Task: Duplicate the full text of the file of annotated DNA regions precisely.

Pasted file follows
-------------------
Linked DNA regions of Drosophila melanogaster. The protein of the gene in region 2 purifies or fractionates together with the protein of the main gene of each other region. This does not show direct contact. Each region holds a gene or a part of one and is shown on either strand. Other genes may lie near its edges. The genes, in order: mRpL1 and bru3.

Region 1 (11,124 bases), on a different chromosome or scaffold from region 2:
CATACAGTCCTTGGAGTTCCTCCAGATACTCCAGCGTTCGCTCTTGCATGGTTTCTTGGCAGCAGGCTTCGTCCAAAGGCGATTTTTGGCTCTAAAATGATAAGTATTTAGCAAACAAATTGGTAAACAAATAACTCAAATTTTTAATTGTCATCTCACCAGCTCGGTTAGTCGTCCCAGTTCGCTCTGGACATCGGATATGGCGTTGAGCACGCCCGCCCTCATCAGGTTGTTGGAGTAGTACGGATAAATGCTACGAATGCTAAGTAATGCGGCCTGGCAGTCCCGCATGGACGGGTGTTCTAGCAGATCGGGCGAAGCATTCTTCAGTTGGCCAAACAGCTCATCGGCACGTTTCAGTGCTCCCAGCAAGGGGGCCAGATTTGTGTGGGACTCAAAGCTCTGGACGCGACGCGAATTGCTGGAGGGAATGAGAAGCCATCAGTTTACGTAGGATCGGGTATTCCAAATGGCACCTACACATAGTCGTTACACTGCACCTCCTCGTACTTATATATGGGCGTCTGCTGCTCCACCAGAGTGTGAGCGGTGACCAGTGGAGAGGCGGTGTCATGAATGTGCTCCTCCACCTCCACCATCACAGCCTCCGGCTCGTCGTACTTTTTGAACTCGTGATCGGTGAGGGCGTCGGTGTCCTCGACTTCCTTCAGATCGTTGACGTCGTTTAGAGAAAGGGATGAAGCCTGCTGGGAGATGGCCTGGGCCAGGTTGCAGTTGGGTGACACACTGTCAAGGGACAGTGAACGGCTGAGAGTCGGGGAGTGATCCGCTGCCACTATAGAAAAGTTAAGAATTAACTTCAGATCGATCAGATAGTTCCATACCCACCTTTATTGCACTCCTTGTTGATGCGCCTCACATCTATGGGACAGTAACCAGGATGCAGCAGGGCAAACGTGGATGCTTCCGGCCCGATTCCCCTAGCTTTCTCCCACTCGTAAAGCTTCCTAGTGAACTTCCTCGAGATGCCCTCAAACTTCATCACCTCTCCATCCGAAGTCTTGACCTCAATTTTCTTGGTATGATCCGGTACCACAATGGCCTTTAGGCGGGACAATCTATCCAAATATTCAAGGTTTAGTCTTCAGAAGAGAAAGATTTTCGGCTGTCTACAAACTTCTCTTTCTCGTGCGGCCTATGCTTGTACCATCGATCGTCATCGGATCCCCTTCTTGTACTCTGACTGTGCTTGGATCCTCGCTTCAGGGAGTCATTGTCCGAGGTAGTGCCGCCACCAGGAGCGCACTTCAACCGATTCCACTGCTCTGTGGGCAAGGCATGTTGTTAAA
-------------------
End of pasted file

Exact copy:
Linked DNA regions of Drosophila melanogaster. The protein of the gene in region 2 purifies or fractionates together with the protein of the main gene of each other region. This does not show direct contact. Each region holds a gene or a part of one and is shown on either strand. Other genes may lie near its edges. The genes, in order: mRpL1 and bru3.

Region 1 (11,124 bases), on a different chromosome or scaffold from region 2:
CATACAGTCCTTGGAGTTCCTCCAGATACTCCAGCGTTCGCTCTTGCATGGTTTCTTGGCAGCAGGCTTCGTCCAAAGGCGATTTTTGGCTCTAAAATGATAAGTATTTAGCAAACAAATTGGTAAACAAATAACTCAAATTTTTAATTGTCATCTCACCAGCTCGGTTAGTCGTCCCAGTTCGCTCTGGACATCGGATATGGCGTTGAGCACGCCCGCCCTCATCAGGTTGTTGGAGTAGTACGGATAAATGCTACGAATGCTAAGTAATGCGGCCTGGCAGTCCCGCATGGACGGGTGTTCTAGCAGATCGGGCGAAGCATTCTTCAGTTGGCCAAACAGCTCATCGGCACGTTTCAGTGCTCCCAGCAAGGGGGCCAGATTTGTGTGGGACTCAAAGCTCTGGACGCGACGCGAATTGCTGGAGGGAATGAGAAGCCATCAGTTTACGTAGGATCGGGTATTCCAAATGGCACCTACACATAGTCGTTACACTGCACCTCCTCGTACTTATATATGGGCGTCTGCTGCTCCACCAGAGTGTGAGCGGTGACCAGTGGAGAGGCGGTGTCATGAATGTGCTCCTCCACCTCCACCATCACAGCCTCCGGCTCGTCGTACTTTTTGAACTCGTGATCGGTGAGGGCGTCGGTGTCCTCGACTTCCTTCAGATCGTTGACGTCGTTTAGAGAAAGGGATGAAGCCTGCTGGGAGATGGCCTGGGCCAGGTTGCAGTTGGGTGACACACTGTCAAGGGACAGTGAACGGCTGAGAGTCGGGGAGTGATCCGCTGCCACTATAGAAAAGTTAAGAATTAACTTCAGATCGATCAGATAGTTCCATACCCACCTTTATTGCACTCCTTGTTGATGCGCCTCACATCTATGGGACAGTAACCAGGATGCAGCAGGGCAAACGTGGATGCTTCCGGCCCGATTCCCCTAGCTTTCTCCCACTCGTAAAGCTTCCTAGTGAACTTCCTCGAGATGCCCTCAAACTTCATCACCTCTCCATCCGAAGTCTTGACCTCAATTTTCTTGGTATGATCCGGTACCACAATGGCCTTTAGGCGGGACAATCTATCCAAATATTCAAGGTTTAGTCTTCAGAAGAGAAAGATTTTCGGCTGTCTACAAACTTCTCTTTCTCGTGCGGCCTATGCTTGTACCATCGATCGTCATCGGATCCCCTTCTTGTACTCTGACTGTGCTTGGATCCTCGCTTCAGGGAGTCATTGTCCGAGGTAGTGCCGCCACCAGGAGCGCACTTCAACCGATTCCACTGCTCTGTGGGCAAGGCATGTTGTTAAA